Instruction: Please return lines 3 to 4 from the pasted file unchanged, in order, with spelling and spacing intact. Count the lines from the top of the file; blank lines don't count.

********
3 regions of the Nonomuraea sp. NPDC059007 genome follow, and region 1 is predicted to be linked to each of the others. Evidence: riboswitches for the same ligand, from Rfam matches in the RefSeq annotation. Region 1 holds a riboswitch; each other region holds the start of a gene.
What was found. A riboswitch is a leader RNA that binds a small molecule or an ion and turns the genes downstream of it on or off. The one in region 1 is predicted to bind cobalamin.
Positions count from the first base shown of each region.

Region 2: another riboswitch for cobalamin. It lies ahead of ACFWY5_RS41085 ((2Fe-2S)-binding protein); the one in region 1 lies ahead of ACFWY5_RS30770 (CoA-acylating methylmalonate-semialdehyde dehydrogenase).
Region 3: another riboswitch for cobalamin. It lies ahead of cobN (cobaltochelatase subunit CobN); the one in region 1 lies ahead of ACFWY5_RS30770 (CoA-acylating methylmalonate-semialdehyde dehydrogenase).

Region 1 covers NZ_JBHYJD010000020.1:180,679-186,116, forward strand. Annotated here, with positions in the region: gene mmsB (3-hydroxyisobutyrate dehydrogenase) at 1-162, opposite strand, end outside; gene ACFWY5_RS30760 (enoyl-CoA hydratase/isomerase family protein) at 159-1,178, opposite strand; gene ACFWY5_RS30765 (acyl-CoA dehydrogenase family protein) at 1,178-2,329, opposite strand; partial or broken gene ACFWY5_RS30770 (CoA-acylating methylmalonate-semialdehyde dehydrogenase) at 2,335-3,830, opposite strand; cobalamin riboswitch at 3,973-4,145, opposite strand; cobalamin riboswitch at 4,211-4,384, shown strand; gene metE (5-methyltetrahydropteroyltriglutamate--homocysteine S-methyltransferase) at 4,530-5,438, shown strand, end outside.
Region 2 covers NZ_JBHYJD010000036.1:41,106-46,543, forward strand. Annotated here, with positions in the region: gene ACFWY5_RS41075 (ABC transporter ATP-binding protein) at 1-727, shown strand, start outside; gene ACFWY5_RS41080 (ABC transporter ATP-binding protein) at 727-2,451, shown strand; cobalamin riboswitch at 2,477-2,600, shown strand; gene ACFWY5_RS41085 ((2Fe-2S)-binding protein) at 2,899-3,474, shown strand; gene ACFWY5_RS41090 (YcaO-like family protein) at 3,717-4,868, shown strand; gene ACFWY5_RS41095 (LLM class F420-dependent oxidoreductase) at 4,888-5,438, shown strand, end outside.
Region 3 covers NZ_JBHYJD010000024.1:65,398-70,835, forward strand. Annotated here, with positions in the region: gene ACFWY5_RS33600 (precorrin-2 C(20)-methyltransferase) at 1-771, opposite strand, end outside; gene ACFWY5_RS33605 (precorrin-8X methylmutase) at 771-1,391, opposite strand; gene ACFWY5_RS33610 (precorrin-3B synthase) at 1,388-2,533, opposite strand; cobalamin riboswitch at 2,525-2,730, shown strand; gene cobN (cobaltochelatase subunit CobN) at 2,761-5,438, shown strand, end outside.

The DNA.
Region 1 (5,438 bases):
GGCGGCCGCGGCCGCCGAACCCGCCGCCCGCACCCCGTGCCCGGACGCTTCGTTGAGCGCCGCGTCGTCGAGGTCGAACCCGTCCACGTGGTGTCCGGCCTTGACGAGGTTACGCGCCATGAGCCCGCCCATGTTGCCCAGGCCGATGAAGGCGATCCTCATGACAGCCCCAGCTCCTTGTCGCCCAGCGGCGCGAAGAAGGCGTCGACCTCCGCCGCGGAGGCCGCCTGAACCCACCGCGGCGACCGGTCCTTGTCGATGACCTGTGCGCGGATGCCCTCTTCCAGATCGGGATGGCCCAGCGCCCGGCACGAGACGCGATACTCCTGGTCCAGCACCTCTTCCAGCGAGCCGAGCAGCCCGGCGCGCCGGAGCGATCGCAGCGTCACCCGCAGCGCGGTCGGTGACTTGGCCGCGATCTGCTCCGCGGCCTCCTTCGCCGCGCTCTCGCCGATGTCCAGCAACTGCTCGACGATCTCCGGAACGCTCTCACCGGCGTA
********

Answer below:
Positions count from the first base shown of each region.

Region 2: another riboswitch for cobalamin. It lies ahead of ACFWY5_RS41085 ((2Fe-2S)-binding protein); the one in region 1 lies ahead of ACFWY5_RS30770 (CoA-acylating methylmalonate-semialdehyde dehydrogenase).